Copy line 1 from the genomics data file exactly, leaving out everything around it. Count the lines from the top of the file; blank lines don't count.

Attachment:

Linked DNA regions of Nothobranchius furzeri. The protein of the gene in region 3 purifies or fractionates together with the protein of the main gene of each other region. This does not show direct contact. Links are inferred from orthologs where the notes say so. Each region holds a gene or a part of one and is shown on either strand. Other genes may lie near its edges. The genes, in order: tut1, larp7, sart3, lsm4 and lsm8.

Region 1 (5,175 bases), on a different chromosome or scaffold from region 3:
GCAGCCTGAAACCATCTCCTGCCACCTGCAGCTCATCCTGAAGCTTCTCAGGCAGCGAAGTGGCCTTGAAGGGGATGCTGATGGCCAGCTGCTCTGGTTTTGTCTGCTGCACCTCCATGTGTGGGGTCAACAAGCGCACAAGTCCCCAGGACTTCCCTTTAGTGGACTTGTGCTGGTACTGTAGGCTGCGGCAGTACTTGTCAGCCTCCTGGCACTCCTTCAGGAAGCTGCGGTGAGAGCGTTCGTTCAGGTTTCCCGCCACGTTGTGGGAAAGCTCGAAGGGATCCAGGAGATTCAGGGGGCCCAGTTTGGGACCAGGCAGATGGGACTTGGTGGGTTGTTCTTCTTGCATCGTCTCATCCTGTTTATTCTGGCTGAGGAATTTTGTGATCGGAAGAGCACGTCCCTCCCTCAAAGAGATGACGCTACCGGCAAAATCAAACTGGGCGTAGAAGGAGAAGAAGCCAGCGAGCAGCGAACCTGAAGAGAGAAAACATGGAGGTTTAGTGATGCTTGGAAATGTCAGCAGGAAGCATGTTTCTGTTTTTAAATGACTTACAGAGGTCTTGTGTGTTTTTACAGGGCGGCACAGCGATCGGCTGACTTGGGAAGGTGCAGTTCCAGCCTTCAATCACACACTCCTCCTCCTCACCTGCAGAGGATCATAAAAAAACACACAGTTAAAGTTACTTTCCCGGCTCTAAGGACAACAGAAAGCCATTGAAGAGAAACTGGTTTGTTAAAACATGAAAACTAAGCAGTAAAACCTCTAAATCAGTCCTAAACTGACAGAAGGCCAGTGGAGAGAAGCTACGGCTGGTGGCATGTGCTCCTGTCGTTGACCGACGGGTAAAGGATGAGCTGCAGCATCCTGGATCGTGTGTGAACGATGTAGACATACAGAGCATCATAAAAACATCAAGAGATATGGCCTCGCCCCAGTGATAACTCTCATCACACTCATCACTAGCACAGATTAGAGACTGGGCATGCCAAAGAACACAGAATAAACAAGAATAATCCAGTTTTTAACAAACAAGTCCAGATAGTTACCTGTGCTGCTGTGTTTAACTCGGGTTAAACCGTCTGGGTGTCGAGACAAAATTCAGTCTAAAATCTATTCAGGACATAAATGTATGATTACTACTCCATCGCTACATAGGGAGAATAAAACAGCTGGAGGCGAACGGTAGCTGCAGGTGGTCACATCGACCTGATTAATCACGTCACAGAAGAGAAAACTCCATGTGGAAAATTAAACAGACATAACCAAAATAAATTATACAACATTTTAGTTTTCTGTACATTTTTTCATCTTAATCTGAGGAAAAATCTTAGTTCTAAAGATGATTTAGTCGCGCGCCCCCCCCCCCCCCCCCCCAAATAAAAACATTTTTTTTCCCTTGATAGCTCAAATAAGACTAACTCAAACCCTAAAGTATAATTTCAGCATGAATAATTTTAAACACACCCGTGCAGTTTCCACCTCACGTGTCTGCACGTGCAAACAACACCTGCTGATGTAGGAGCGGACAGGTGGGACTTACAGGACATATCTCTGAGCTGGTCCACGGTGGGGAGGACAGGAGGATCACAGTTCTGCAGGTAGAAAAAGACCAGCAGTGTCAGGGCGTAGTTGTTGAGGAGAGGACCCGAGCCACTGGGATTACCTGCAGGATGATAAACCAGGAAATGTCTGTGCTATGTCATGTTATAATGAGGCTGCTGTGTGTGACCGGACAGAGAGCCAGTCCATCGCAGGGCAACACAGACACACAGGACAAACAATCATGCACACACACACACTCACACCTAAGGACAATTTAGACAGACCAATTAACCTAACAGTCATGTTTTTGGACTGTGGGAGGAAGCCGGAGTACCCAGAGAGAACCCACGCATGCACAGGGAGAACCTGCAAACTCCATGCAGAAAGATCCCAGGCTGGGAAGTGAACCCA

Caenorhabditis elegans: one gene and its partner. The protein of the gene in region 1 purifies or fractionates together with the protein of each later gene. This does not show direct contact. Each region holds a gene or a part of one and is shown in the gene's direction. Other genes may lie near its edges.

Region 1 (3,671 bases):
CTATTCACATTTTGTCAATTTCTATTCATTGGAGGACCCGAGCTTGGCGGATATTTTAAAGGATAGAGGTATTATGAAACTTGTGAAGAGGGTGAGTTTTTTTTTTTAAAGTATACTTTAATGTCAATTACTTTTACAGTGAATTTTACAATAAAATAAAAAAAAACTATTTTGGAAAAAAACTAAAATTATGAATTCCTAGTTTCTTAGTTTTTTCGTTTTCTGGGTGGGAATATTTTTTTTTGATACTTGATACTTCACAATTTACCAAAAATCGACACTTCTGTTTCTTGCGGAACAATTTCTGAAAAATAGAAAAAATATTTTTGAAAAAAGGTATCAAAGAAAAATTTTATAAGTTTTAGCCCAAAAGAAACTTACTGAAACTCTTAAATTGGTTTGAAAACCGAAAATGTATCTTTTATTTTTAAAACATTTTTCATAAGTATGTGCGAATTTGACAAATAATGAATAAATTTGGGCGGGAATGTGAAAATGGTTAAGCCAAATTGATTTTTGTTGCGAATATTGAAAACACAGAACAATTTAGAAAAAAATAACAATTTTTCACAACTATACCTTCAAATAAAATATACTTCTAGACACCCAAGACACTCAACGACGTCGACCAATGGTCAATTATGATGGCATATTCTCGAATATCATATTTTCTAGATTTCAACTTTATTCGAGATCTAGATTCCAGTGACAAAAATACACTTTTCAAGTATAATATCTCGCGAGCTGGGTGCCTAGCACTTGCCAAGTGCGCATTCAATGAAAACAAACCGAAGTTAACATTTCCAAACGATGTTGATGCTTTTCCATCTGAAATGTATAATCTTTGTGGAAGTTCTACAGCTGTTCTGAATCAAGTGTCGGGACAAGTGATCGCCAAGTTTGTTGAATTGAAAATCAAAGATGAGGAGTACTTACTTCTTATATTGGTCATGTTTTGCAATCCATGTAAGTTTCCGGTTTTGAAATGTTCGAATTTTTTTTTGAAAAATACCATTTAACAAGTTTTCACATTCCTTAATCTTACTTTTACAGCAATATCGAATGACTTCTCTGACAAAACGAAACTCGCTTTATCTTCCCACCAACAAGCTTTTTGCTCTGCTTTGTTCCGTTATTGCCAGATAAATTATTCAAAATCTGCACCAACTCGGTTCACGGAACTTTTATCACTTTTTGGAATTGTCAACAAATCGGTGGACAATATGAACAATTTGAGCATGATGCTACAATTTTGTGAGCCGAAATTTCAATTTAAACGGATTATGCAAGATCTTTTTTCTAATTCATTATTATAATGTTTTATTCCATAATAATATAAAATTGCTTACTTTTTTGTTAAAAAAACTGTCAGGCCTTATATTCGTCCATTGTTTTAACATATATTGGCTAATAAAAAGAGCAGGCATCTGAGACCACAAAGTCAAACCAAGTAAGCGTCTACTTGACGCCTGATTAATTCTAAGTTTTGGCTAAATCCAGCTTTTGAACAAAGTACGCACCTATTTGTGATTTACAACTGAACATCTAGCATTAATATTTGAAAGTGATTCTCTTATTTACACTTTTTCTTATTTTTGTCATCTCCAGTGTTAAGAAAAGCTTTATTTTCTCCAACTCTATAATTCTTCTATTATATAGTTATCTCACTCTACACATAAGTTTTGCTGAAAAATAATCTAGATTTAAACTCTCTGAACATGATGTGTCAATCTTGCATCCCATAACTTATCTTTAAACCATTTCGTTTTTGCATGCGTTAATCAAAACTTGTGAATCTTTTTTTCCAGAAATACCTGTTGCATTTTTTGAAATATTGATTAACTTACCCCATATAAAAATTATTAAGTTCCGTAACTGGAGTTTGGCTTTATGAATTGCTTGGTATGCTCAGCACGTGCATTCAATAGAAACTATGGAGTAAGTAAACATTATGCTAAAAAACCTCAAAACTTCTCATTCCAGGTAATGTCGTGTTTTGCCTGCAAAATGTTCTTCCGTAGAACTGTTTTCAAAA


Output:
Linked DNA regions of Nothobranchius furzeri. The protein of the gene in region 3 purifies or fractionates together with the protein of the main gene of each other region. This does not show direct contact. Links are inferred from orthologs where the notes say so. Each region holds a gene or a part of one and is shown on either strand. Other genes may lie near its edges. The genes, in order: tut1, larp7, sart3, lsm4 and lsm8.